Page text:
If you notice a trend in qualified female candidates not receiving an offer of employment, perhaps the hiring manager is experiencing unconscious hiring bias, which you may wish to address. Making these decisions, whether deliberate or not, can result in a workplace lacking diversity and unappealing to female workers.

Track the Demographics of Your Suppliers and Subcontractors
Another great way to attract talented tradeswomen is to collaborate with female business owners. They are more likely to have a diverse workforce and may be able to help you network to improve the diversity at your company. Maintaining records that you are actively circulating solicitations to business associations for minority and female contractors will enhance the variety of your business partners and signal to prospective employees that your company values diverse viewpoints.
Identify and Develop Sexual Harassment and DEI Programs Every Employer Should Include in Their Learning Management System (LMS)
An LMS is typically designed for training and tracking employee certifications. Your HR software should integrate anti-sexual harassment content and diversity, equity, and inclusion training into your LMS to set clear boundaries and keep employees apprised of any policy changes concerning their conduct. By communicating these expectations and regularly retraining your staff on best practices, you can create a safer workplace for men and women alike.
Streamline Harassment and Misconduct Reporting to Hold Offenders Accountable and Ensure Reports Don’t Fall Through the Cracks
Female construction workers face unique health and safety challenges that, if unresolved, can affect their performance. Numerous studies have shown that an overwhelming number of tradeswomen have, at some point in their career, experienced gender harassment, uninvited sexually suggestive looks, comments, jokes, or gestures from their supervisors or colleagues.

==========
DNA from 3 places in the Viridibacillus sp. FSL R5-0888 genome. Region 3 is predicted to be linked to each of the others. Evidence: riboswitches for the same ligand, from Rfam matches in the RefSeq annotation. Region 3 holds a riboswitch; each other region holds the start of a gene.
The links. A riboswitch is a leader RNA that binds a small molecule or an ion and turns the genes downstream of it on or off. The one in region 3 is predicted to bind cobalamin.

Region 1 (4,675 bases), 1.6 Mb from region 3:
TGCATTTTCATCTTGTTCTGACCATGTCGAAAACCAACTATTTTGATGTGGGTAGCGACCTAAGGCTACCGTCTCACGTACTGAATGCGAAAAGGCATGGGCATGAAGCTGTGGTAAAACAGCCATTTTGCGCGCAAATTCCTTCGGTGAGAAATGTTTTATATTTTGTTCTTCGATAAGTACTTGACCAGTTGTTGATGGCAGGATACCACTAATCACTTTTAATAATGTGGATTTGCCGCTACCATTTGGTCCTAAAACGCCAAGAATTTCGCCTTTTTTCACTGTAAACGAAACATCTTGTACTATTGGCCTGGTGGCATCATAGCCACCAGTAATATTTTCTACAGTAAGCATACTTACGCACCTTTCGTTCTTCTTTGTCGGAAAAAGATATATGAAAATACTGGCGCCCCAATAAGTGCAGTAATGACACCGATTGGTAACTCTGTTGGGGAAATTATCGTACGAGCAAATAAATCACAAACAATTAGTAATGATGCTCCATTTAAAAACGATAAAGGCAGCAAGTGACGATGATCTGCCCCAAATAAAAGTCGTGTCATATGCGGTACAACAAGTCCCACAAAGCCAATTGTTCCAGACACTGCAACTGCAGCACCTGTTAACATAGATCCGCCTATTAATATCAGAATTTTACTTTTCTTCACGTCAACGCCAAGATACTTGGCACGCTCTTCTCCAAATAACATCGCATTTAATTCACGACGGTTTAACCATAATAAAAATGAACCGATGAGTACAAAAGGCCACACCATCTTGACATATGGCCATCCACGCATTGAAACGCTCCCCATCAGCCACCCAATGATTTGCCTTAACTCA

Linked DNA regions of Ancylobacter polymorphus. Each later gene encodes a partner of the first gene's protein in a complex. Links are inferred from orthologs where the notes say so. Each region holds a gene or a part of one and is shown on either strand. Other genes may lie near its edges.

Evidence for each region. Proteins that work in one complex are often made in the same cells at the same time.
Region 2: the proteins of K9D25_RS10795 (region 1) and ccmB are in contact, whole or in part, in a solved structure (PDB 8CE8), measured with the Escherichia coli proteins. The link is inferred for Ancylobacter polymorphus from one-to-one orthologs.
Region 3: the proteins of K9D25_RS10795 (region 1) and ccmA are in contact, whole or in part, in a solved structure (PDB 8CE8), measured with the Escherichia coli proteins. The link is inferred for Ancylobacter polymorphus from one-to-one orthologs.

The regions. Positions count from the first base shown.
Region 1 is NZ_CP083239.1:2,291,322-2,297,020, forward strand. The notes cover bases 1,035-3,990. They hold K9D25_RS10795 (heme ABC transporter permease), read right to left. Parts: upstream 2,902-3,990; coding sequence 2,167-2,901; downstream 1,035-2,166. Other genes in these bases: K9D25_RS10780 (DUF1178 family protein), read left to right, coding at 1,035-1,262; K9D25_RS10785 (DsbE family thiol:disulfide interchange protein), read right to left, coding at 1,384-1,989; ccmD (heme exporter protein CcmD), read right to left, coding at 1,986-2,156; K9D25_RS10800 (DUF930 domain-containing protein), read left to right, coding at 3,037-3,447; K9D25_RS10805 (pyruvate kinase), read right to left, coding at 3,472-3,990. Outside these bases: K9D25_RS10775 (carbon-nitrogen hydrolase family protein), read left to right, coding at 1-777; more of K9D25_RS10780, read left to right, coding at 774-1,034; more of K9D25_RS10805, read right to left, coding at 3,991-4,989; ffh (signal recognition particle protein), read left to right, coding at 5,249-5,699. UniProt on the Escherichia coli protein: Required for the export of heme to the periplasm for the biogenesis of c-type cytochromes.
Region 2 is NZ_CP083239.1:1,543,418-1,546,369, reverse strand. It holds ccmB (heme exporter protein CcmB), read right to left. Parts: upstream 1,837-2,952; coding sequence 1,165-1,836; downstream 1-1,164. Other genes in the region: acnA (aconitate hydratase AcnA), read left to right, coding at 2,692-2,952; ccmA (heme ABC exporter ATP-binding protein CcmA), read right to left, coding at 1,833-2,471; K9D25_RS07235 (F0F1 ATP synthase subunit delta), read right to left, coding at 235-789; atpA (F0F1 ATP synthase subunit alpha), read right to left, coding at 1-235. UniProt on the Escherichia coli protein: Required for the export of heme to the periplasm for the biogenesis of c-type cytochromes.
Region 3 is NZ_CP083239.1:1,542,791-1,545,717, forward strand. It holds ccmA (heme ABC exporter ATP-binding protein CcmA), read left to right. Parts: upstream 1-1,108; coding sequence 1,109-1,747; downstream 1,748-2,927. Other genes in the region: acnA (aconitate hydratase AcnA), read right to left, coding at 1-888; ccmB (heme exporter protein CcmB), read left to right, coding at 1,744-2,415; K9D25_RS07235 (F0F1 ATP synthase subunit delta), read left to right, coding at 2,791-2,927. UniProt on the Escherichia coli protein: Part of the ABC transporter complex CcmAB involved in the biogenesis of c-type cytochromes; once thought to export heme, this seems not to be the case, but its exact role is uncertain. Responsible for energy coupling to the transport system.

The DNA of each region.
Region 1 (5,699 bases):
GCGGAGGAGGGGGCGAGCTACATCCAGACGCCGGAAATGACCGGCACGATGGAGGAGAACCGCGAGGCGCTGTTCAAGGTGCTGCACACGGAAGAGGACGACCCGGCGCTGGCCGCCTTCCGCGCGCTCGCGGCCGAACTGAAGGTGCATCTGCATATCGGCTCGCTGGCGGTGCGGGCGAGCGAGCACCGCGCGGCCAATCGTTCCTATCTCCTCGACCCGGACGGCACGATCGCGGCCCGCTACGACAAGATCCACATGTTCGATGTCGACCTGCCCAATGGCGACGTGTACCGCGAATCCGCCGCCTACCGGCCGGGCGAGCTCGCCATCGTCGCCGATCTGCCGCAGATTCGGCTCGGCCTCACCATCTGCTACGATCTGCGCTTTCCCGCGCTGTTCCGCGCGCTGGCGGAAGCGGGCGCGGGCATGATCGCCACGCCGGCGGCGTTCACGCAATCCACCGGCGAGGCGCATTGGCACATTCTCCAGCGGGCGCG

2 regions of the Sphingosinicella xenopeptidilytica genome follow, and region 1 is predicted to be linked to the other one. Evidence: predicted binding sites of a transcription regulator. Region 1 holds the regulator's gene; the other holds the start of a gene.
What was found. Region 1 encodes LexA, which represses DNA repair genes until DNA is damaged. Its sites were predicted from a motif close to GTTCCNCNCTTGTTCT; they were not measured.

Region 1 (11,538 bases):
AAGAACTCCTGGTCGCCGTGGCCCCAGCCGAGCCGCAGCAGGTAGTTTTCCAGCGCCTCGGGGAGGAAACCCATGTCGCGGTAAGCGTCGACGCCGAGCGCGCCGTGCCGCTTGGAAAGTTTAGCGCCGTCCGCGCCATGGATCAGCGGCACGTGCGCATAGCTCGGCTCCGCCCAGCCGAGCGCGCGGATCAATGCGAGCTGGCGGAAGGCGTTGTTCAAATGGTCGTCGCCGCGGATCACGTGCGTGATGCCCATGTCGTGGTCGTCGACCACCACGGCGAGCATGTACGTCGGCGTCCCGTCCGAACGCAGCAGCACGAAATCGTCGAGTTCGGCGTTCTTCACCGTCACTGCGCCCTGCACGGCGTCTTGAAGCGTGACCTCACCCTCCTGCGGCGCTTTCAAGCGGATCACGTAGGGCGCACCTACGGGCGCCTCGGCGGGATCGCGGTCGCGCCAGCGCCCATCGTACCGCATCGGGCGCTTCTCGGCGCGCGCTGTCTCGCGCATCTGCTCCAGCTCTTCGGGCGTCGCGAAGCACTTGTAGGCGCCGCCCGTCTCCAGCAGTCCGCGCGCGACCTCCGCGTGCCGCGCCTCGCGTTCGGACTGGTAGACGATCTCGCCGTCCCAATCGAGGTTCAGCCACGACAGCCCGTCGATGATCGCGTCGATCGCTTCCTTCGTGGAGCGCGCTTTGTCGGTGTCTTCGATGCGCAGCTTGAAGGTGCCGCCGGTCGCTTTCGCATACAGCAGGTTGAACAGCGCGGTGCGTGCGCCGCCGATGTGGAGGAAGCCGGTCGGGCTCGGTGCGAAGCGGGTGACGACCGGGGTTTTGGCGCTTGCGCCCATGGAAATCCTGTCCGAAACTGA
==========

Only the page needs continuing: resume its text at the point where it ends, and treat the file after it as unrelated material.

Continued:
Accountability for harassment and misconduct is vital to fostering an environment that supports women. It’s not enough to allow employees to report incidents; contractors must investigate each claim and prove they did. Most HR software enables employees to prepare a detailed report and record disciplinary action, but not all use it. Neglecting these complaints and subsequent investigations can lead to legal repercussions in the event of an audit. They can also create a hostile work environment capable of tanking your company’s recruiting efforts and employee retention.

Tailor Succession Planning to Empower Women in Your Workforce and Prepare Them for Leadership Roles
Identifying and developing diverse internal talent is good for morale and good for business. Research shows a direct link between the diversity of a company’s leadership and its business performance and profitability.

There is a glaring disparity in our industry between men and women who hold middle manager or executive roles. To effectively execute a succession plan that values diversity, your HR software must include training for the next generation of women leaders.

Utilizing your HR portal to identify high-performing female employees and offering them access to essential tools for their professional development – like training and mentorship programs – can help bridge the gender gap.

This deliberate succession planning can have a ripple effect. In her book, "Lean In: Women, Work, and the Will to Lead," author Sheryl Sandberg suggests working conditions for all women improve when more women are in leadership roles, giving a powerful voice to their unique needs and concerns.

As our industry evolves, so should our hiring practices. Companies that leverage innovative technology to diversify their workforce and foster an inclusive culture will lead the charge when recruiting and retaining the next generation of women who will advance construction.

Kim Coan is the Manager of Account Management at Arcoro, a provider of HR management solutions for the construction industry. In addition to servicing her own portfolio of accounts, she leads the team that serves all of Arcoro's HR customers. An active NAWIC member, Coan was recently elected secretary of the Greater Des Moines chapter. Contact her at Kim.Coan@arcoro.com.